No one could have ever predicted this. This was the dream outcome after Oliver Luck’s comments, WVU’s smug attitude after an LSU whooping and a Syracuse team fighting for their bowl life.
With this win, and I kid you not, Syracuse has just gone from a potential Big East doormat to now a potential Big East champion. How can I say that? This game showed what Syracuse can do if they play their game for an entire game.
Doug Marrone looked like the Zen Master, realizing that West Virginia’s style could be just as much of a disadvantage as it is an advantage. Syracuse purposefully played methodically and conservatively on offense, relying on basic execution to win each individual play.
With an offensive line that looked superb, Ryan Nassib was able to hand the ball to either Antwon Bailey, Jerome Smith or Adonis Ameen-Moore and saw the backsides of these players either plunge forward with success or dash and weave through a confused West Virginia defense.
Even better for Nassib, Nick Provo showed why he is mentioned in Mackey Award discussion, hooking up three times for scores. All of this led to 35 minutes of possession, leaving a tired WVU defense on the field and an unbalanced and miffed offense scratching their heads on the sideline.
But we all knew the offense could be good.
What made this game so amazing and so promising was how special teams and defense stepped up. To the special teams, Syracuse needed sound coverage to ensure Geno Smith had a long field to work with.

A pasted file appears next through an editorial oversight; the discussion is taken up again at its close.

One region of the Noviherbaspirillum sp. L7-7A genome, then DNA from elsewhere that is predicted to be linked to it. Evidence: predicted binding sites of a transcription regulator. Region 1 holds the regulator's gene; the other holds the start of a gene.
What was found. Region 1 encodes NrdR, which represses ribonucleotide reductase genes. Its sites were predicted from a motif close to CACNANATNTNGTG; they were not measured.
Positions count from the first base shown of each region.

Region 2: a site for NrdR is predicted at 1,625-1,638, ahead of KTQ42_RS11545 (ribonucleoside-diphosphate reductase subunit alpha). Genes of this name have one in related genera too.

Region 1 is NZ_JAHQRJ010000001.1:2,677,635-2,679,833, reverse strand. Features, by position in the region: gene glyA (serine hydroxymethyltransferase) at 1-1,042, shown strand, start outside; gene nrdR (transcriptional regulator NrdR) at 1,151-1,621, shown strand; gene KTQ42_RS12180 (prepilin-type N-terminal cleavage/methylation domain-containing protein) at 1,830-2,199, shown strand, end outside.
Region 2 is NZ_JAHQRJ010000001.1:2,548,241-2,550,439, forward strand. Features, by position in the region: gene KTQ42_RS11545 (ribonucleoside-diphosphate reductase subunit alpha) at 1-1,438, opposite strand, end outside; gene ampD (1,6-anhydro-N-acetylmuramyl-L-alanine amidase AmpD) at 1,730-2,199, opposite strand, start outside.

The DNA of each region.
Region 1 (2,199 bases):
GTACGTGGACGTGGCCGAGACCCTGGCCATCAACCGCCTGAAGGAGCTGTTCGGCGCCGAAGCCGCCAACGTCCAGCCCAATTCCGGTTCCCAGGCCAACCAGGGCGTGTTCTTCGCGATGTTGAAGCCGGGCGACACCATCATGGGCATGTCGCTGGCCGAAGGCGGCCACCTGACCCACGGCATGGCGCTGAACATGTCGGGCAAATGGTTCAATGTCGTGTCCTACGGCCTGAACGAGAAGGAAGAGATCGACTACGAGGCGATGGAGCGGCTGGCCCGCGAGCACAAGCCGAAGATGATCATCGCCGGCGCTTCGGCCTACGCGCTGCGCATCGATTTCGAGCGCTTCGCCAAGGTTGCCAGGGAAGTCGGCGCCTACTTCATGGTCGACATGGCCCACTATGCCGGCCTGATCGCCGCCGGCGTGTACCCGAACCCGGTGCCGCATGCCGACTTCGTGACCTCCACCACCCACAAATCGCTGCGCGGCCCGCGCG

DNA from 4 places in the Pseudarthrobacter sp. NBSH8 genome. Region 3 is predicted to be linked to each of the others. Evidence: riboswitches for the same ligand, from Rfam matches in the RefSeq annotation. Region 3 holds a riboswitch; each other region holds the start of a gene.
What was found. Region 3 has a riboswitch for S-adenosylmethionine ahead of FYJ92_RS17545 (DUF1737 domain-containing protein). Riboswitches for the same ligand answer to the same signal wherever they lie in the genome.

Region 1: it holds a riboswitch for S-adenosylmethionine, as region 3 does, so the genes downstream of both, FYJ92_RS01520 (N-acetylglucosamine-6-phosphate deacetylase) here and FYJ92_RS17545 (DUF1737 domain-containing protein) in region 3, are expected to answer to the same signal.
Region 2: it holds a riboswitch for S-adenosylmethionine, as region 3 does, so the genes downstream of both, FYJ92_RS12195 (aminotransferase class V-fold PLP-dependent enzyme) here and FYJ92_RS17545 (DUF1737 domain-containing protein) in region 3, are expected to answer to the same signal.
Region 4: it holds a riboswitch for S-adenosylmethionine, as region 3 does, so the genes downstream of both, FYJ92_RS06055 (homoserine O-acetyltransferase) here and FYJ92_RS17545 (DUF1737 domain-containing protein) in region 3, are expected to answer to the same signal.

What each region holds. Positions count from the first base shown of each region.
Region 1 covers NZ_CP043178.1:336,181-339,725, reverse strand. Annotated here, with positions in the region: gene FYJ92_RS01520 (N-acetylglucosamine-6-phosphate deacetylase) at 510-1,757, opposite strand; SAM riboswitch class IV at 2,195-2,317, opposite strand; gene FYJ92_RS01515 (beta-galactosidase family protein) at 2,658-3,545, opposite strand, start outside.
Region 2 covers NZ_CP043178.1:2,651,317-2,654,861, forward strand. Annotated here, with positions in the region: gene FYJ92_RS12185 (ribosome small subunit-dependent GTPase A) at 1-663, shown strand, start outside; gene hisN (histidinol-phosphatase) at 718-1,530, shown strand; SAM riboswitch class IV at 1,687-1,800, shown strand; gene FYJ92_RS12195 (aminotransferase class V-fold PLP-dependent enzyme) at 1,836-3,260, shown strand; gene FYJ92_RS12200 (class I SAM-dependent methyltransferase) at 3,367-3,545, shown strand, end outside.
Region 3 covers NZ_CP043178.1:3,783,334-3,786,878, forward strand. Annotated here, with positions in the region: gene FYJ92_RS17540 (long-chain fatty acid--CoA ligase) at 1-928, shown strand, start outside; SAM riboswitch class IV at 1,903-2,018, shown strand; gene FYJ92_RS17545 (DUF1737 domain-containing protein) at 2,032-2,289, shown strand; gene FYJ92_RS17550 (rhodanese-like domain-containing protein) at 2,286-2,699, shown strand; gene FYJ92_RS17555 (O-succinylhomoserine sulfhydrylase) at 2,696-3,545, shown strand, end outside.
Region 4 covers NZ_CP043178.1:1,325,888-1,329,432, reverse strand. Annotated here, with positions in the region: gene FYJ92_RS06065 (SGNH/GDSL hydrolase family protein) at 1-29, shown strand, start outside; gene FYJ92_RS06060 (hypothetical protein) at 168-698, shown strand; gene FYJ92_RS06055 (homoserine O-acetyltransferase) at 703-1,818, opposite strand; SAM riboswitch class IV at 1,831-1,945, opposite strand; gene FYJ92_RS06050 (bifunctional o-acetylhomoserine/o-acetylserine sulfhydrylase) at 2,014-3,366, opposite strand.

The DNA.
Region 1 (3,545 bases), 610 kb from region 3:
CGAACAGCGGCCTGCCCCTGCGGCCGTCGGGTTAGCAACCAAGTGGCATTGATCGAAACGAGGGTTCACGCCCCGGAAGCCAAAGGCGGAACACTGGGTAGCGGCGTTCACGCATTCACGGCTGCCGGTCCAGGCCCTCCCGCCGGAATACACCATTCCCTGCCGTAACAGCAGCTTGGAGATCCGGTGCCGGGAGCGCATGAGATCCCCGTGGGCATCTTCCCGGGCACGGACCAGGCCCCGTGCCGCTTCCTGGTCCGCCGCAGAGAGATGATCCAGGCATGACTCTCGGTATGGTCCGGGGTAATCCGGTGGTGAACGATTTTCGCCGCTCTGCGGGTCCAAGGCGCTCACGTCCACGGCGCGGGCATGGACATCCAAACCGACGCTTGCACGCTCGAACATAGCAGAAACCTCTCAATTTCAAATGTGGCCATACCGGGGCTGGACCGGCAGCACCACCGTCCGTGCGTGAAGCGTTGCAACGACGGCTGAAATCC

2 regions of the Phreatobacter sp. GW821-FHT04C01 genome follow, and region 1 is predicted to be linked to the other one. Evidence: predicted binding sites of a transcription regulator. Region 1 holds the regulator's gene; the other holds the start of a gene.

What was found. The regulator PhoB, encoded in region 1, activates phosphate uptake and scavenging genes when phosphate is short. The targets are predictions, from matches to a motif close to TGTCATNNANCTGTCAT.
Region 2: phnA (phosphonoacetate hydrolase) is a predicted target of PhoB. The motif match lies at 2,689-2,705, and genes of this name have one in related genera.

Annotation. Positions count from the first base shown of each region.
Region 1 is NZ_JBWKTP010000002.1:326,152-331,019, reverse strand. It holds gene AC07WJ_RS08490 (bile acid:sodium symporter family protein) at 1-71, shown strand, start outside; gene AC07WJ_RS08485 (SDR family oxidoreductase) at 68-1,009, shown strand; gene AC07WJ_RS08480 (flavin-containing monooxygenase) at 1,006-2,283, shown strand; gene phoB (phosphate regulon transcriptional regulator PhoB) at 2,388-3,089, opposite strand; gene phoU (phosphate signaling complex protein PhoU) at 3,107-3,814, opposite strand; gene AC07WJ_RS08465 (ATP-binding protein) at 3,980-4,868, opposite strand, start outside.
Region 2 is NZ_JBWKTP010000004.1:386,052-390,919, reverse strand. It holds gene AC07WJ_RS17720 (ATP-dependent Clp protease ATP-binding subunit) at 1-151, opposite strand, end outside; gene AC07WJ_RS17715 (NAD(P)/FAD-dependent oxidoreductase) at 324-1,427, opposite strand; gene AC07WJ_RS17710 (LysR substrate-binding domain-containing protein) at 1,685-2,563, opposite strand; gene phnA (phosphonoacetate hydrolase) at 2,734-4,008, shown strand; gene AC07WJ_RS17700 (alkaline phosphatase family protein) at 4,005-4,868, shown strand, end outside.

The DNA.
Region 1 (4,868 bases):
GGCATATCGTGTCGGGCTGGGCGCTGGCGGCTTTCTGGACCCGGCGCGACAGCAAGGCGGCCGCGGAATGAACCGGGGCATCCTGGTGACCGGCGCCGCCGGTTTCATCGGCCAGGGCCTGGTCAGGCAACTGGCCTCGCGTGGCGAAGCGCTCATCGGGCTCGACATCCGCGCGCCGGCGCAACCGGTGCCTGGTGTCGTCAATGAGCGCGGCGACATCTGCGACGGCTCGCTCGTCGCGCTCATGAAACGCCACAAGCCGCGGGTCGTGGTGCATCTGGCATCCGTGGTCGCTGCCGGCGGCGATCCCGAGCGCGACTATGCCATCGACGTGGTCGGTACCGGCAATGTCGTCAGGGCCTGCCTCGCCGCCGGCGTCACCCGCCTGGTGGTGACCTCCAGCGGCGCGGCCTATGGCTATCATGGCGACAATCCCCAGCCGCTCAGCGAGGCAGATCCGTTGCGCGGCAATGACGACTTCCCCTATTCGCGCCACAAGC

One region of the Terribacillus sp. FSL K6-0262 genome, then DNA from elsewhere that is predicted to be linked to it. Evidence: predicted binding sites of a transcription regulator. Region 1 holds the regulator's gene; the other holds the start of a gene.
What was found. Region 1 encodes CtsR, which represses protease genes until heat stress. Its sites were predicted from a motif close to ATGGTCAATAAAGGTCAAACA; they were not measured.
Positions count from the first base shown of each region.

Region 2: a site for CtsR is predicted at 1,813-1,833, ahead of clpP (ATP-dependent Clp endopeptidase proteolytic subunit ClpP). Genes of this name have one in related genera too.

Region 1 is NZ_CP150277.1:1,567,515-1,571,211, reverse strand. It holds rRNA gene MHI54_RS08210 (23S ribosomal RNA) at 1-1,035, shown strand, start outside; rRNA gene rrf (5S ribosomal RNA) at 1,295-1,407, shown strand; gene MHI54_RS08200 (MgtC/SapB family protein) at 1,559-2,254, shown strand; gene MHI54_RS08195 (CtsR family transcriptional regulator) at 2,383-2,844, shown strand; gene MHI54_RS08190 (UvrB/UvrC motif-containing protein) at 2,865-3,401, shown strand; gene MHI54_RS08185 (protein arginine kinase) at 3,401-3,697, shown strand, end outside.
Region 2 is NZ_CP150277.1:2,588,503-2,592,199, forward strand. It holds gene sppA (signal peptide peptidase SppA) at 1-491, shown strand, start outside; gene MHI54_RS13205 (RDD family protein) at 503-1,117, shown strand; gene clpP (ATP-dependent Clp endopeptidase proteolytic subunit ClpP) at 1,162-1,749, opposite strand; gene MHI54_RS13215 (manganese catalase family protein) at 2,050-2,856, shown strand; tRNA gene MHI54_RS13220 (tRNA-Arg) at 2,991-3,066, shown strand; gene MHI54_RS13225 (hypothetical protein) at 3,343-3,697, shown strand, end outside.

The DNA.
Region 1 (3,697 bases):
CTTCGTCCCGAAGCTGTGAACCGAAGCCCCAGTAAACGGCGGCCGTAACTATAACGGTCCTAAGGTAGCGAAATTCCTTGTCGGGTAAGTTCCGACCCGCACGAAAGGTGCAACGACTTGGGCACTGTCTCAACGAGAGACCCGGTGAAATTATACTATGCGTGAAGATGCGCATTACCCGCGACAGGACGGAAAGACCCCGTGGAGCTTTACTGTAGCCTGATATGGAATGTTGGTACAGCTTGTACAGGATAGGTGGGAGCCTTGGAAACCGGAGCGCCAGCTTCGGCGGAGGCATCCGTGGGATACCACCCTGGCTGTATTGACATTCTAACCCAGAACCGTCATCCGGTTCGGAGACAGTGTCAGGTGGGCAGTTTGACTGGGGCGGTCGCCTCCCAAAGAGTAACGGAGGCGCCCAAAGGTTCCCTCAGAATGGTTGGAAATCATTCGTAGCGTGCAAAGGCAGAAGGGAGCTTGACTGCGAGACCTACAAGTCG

That goal was achieved all but once.
The second goal was to make the big play. And with one amazing streak and cross-field cut, Dorian Graham continued to evolve into a game-breaker for the Orange. Even better? No blocked PATs and no mindless penalties.
Though for anyone watching the game, the star unit was the defense. There were questions in the secondary, questions on the line, heck even questions if this unit could keep WVU to less than 30 points.
Marrone’s bread and butter came to play and fed off one of the loudest and rowdiest crowds in the recent memory of Syracuse football (announced 45,000).
Chandler Jones led from the front, finishing the day with six tackles and two sacks. With Jones’ presence in the pass rush, suddenly the linebackers became more effective in run stuffing, and the secondary was able to confuse Geno Smith with their zone coverage.
Smith may have finished with 338 passing yards, but Syracuse’s secondary was at its best while retaining its trademark, bend don’t break, while shutting down Smith with big plays, such as a goal line interception with under three minutes to go in the second.
Phillip Thomas lived up to the hype, leaving the game hurt but coming back to pick off Geno Smith and was a force in both the open field and backfield.
Overall, the Orange came to play tonight and showed the world (OK, maybe just the U.S.) that they can play with the best of them. The Orange showed all that matters is what is in the W column. Wake up, Big East and BCS, the Orange are coming.
*With Rutgers’ loss to Louisville, Cincinnati is the only unbeaten team in Big East play. Is it unrealistic to think that Syracuse can run the table and Rutgers loses one more...? Tune in Sunday night for the Syracuse BCS buster!
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